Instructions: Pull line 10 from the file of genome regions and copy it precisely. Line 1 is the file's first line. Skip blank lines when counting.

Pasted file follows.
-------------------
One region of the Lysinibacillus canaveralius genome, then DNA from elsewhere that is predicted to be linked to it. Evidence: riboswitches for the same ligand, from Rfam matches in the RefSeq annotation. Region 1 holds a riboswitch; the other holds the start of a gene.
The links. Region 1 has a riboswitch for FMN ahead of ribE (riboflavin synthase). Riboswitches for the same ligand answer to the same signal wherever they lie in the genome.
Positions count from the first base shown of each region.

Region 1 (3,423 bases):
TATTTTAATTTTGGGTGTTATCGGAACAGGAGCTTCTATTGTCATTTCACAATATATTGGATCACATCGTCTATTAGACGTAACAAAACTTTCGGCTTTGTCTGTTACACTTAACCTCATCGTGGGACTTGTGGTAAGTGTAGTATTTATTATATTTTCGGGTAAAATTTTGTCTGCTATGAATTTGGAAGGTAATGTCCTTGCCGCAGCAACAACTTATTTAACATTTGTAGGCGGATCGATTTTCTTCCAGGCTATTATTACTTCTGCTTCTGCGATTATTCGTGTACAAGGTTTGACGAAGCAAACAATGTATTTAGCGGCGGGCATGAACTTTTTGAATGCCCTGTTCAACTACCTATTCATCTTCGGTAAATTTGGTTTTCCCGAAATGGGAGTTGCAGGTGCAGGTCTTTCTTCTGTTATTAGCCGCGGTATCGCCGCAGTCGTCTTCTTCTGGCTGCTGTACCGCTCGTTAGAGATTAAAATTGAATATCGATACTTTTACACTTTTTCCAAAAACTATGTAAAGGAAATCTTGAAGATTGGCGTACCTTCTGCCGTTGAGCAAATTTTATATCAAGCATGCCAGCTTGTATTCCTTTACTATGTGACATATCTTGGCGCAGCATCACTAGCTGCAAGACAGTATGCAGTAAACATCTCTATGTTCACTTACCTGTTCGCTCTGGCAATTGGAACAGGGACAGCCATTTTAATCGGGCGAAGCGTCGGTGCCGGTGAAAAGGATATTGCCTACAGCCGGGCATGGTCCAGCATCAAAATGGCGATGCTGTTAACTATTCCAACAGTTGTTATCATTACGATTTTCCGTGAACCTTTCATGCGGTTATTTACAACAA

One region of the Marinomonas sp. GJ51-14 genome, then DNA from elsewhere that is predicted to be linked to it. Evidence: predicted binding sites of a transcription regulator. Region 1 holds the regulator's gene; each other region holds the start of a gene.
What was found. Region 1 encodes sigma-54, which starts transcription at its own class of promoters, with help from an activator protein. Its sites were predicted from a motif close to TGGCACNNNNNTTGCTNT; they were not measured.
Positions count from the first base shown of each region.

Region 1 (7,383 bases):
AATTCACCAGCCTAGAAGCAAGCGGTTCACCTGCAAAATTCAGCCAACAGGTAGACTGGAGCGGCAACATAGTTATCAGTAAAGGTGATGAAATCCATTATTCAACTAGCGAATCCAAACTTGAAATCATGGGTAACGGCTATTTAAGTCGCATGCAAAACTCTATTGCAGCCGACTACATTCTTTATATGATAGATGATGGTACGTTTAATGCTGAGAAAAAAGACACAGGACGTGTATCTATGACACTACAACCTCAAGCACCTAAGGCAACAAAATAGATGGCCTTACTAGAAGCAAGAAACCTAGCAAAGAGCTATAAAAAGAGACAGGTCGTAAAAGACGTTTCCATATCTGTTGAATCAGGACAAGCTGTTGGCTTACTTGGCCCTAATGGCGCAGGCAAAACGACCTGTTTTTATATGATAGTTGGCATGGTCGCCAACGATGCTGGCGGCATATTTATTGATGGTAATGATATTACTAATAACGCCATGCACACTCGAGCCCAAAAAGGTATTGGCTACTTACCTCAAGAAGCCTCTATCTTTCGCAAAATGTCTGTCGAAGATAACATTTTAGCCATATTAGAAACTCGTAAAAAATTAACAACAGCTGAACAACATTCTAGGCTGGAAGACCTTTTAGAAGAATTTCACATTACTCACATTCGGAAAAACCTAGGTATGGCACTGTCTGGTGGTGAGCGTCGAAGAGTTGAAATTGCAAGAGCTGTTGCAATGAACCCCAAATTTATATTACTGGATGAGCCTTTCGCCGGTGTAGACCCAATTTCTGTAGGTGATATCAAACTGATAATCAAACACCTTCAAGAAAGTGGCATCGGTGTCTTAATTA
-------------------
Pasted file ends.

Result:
AATTCACCAGCCTAGAAGCAAGCGGTTCACCTGCAAAATTCAGCCAACAGGTAGACTGGAGCGGCAACATAGTTATCAGTAAAGGTGATGAAATCCATTATTCAACTAGCGAATCCAAACTTGAAATCATGGGTAACGGCTATTTAAGTCGCATGCAAAACTCTATTGCAGCCGACTACATTCTTTATATGATAGATGATGGTACGTTTAATGCTGAGAAAAAAGACACAGGACGTGTATCTATGACACTACAACCTCAAGCACCTAAGGCAACAAAATAGATGGCCTTACTAGAAGCAAGAAACCTAGCAAAGAGCTATAAAAAGAGACAGGTCGTAAAAGACGTTTCCATATCTGTTGAATCAGGACAAGCTGTTGGCTTACTTGGCCCTAATGGCGCAGGCAAAACGACCTGTTTTTATATGATAGTTGGCATGGTCGCCAACGATGCTGGCGGCATATTTATTGATGGTAATGATATTACTAATAACGCCATGCACACTCGAGCCCAAAAAGGTATTGGCTACTTACCTCAAGAAGCCTCTATCTTTCGCAAAATGTCTGTCGAAGATAACATTTTAGCCATATTAGAAACTCGTAAAAAATTAACAACAGCTGAACAACATTCTAGGCTGGAAGACCTTTTAGAAGAATTTCACATTACTCACATTCGGAAAAACCTAGGTATGGCACTGTCTGGTGGTGAGCGTCGAAGAGTTGAAATTGCAAGAGCTGTTGCAATGAACCCCAAATTTATATTACTGGATGAGCCTTTCGCCGGTGTAGACCCAATTTCTGTAGGTGATATCAAACTGATAATCAAACACCTTCAAGAAAGTGGCATCGGTGTCTTAATTA